Today the tabloids in Sweden announced that a new study has found that LCHF (Low Carb, High Fat diet, Atkins, paleo diet etc) can increase risk of stroke. There has been lots of debates about these diets recently, so this was on the news bills. I took the time to read the original scientific paper and found several problems with the news reports:
The connection LCHF-stroke
Even the heading of the original paper mentions high-protein/low carb-diet, but what the researchers actually did was to send a questionnaire to women in a part of Sweden in 1991-92 and then measure the ”outcome” in terms of cardiovascular diseases. They found which of the women that had any such diseases, and used statistical methods to measure if there was any relationship between the variables diet and subsequent disease.
As far as I know there were no talk about Atkins or LCHF at that time in Sweden, I would estimate that approximately 0 % of the women in the sample followed any diet similar to LCHF.
This makes the conclusions dubious at best. As far as my understanding goes the study cannot say very much about the consequences of LCHF or similar diets.
The link high protein-stroke
But, you might say, there was after all a strong statistic correlation between eating little carbohydrates and lots of protein and cardiovascular disease. The problem is that this correlation might be a sign of another confounding variable. To illustrate this in a simple way, let’s say that there is a big ”normal” cluster of women in the sample eating some sort of average food, and then a smaller ”vegetarian” cluster, eating less protein and more vegetables, and then a ”hedonistic” cluster eating more fat, meat, sauces with cream in etc. Then, with my knowledge of the situation in Sweden at that time, I would guess that the ”vegetarian” cluster was most ambitious with exercise and drank the least alcohol and smoke less. And then ”hedonistic” women probably behaved the opposite, smoked more, drank more and exercised less, on average. (I should stress here that they have used a statistical method to standardise the ratios of carbohydrates/fat/protein, so it makes sense to assume that these clusters will really be visible in the study)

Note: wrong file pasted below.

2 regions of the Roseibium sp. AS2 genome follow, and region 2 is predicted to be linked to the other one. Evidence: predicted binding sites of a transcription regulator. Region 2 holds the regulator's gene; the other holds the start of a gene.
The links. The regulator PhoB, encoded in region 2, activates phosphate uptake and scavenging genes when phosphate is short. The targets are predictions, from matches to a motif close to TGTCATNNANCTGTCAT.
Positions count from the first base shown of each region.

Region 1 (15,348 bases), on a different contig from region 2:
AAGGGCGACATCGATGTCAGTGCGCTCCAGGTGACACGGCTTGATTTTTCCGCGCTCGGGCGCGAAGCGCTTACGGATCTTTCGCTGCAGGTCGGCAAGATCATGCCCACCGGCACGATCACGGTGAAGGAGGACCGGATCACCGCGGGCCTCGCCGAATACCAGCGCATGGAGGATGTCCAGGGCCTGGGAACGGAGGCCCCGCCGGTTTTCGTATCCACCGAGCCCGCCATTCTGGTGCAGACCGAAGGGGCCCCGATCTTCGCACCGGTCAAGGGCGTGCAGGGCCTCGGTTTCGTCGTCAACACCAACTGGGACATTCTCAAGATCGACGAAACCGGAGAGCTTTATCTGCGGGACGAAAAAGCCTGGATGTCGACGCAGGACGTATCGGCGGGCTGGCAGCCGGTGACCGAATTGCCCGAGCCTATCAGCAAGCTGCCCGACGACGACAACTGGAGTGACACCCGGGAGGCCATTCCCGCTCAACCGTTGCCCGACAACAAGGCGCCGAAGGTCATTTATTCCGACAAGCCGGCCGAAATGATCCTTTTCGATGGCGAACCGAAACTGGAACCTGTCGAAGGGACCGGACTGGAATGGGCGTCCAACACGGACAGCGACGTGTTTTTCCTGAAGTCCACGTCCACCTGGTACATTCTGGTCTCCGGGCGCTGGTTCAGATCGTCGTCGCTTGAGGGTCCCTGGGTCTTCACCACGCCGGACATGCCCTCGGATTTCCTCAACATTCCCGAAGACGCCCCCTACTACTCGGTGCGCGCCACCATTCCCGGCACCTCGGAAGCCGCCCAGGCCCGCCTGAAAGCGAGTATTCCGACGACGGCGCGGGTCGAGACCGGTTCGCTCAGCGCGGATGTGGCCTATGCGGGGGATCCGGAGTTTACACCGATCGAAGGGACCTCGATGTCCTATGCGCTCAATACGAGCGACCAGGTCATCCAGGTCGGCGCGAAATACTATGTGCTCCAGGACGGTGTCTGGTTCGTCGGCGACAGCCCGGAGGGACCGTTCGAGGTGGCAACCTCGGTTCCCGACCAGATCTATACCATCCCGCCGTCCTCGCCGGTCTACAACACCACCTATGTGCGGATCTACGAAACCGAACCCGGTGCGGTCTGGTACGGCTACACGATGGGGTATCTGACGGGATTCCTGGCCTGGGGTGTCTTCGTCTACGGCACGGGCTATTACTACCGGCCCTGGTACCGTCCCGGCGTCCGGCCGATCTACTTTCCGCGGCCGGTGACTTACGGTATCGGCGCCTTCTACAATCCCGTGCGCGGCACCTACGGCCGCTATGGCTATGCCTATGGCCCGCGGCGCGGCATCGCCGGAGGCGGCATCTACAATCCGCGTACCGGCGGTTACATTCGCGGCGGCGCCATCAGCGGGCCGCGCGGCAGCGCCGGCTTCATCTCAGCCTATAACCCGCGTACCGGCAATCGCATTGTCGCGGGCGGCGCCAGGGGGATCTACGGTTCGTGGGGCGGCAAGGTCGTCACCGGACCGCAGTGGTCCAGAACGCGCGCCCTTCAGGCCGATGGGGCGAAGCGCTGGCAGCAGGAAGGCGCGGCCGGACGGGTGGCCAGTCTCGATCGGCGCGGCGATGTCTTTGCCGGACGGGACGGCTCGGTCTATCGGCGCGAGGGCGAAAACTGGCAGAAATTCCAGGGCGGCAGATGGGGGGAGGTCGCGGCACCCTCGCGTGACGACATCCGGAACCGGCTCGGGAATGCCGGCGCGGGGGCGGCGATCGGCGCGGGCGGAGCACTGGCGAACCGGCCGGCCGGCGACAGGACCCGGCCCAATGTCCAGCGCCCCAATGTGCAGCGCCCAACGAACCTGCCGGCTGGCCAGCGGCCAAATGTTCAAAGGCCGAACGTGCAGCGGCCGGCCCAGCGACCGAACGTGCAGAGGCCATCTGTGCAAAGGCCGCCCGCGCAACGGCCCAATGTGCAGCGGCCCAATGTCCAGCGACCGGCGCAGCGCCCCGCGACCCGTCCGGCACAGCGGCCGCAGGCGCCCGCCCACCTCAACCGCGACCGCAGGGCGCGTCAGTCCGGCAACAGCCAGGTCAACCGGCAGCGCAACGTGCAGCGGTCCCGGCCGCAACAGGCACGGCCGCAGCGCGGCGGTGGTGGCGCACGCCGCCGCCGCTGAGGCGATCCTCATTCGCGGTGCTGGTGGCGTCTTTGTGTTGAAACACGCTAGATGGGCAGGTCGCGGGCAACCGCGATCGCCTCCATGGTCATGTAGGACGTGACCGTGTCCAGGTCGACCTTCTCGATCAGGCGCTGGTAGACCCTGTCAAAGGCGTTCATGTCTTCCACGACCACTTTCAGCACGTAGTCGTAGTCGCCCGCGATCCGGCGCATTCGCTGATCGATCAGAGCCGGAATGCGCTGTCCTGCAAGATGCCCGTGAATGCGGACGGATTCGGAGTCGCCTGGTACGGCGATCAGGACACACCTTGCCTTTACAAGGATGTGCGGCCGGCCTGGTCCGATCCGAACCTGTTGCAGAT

The study mentions taking some account for this, looking at smoking and alcohol use. But it does this with variables that are very coarse, dividing the sample into only three groups concerning alcohol intake. And they don’t take exercising into account at all.
This makes it quite possible that what they are really measuring is a correlation between protein/carbohydrate intake and general lifestyle variables like smoking and exercise.
What does this has to do with the themes of this blog?
This subject is not really related to the themes of this blog: psychology, parenting and psychotherapy. But I think it shows how scientific reports in both reputed journals and in mainstream media can be flawed and biased.
Another more important reason that these things might be of interest to the readers of this blog is that as I wrote when reviewing the Paleo-diet-site Marks Daily Apple (MDA), there are new and very interesting research coming about a connection between inflammatory processes in the body and at the same time there are signs that paleo-diet (a diet with similarities to LCHF) can decrease those inflammatory processes. And on MDA there are actually quite interesting reports about depressed people recovering using that diet. There are also other reports saying that a ketogenic diet (with little carbohydrates) can be helpful for depression. I absolutely don’t want to claim that there is any sort of scientific clarity on this, I just want to say that we should keep our eyes open and curious towards this area, and look at different hypotheses with an open mind.
Note 1: For clarity I would like to stress that I do not mix dieting advice into my practice as a psychologist, rather I very much urge people with eating issues to first look at the psychological aspect of their eating.
Note 2: The study is: Low carbohydrate-high protein diet and incidence of cardiovascular diseases in Swedish women: prospective cohort study by Lagiou, Sandin, Lof (Löf), Trichopoulos, Adami, Weiderpass in British Medical Journal.